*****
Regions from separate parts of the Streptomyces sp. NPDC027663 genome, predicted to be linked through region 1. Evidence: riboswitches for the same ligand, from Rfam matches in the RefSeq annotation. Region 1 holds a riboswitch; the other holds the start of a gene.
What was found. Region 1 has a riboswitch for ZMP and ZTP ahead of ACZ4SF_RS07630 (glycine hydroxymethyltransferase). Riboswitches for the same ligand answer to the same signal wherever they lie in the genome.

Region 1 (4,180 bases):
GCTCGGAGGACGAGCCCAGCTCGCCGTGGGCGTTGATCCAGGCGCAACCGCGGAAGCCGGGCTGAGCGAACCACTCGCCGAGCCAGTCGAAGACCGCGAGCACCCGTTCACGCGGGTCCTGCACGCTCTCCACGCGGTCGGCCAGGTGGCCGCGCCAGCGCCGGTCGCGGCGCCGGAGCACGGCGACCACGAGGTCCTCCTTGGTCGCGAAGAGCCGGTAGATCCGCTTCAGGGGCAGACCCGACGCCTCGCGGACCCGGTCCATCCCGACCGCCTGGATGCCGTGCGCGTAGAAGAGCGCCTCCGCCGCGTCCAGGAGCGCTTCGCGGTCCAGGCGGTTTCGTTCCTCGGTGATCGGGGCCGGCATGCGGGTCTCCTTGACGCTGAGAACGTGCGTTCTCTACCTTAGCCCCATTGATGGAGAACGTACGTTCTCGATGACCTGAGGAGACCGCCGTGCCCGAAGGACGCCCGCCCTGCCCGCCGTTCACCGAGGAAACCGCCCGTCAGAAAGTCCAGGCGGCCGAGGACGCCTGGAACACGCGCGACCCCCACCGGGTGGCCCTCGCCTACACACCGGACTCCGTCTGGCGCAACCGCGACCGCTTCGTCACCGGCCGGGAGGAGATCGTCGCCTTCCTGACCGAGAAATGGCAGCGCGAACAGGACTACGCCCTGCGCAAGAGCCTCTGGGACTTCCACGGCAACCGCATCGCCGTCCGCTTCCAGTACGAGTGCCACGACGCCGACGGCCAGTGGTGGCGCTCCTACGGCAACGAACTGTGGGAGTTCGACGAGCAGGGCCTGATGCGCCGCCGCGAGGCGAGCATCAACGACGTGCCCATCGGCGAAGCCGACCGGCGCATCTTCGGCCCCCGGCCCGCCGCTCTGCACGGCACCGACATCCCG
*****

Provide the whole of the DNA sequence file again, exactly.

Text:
Regions from separate parts of the Streptomyces sp. NPDC027663 genome, predicted to be linked through region 1. Evidence: riboswitches for the same ligand, from Rfam matches in the RefSeq annotation. Region 1 holds a riboswitch; the other holds the start of a gene.
What was found. Region 1 has a riboswitch for ZMP and ZTP ahead of ACZ4SF_RS07630 (glycine hydroxymethyltransferase). Riboswitches for the same ligand answer to the same signal wherever they lie in the genome.

Region 1 (4,180 bases):
GCTCGGAGGACGAGCCCAGCTCGCCGTGGGCGTTGATCCAGGCGCAACCGCGGAAGCCGGGCTGAGCGAACCACTCGCCGAGCCAGTCGAAGACCGCGAGCACCCGTTCACGCGGGTCCTGCACGCTCTCCACGCGGTCGGCCAGGTGGCCGCGCCAGCGCCGGTCGCGGCGCCGGAGCACGGCGACCACGAGGTCCTCCTTGGTCGCGAAGAGCCGGTAGATCCGCTTCAGGGGCAGACCCGACGCCTCGCGGACCCGGTCCATCCCGACCGCCTGGATGCCGTGCGCGTAGAAGAGCGCCTCCGCCGCGTCCAGGAGCGCTTCGCGGTCCAGGCGGTTTCGTTCCTCGGTGATCGGGGCCGGCATGCGGGTCTCCTTGACGCTGAGAACGTGCGTTCTCTACCTTAGCCCCATTGATGGAGAACGTACGTTCTCGATGACCTGAGGAGACCGCCGTGCCCGAAGGACGCCCGCCCTGCCCGCCGTTCACCGAGGAAACCGCCCGTCAGAAAGTCCAGGCGGCCGAGGACGCCTGGAACACGCGCGACCCCCACCGGGTGGCCCTCGCCTACACACCGGACTCCGTCTGGCGCAACCGCGACCGCTTCGTCACCGGCCGGGAGGAGATCGTCGCCTTCCTGACCGAGAAATGGCAGCGCGAACAGGACTACGCCCTGCGCAAGAGCCTCTGGGACTTCCACGGCAACCGCATCGCCGTCCGCTTCCAGTACGAGTGCCACGACGCCGACGGCCAGTGGTGGCGCTCCTACGGCAACGAACTGTGGGAGTTCGACGAGCAGGGCCTGATGCGCCGCCGCGAGGCGAGCATCAACGACGTGCCCATCGGCGAAGCCGACCGGCGCATCTTCGGCCCCCGGCCCGCCGCTCTGCACGGCACCGACATCCCG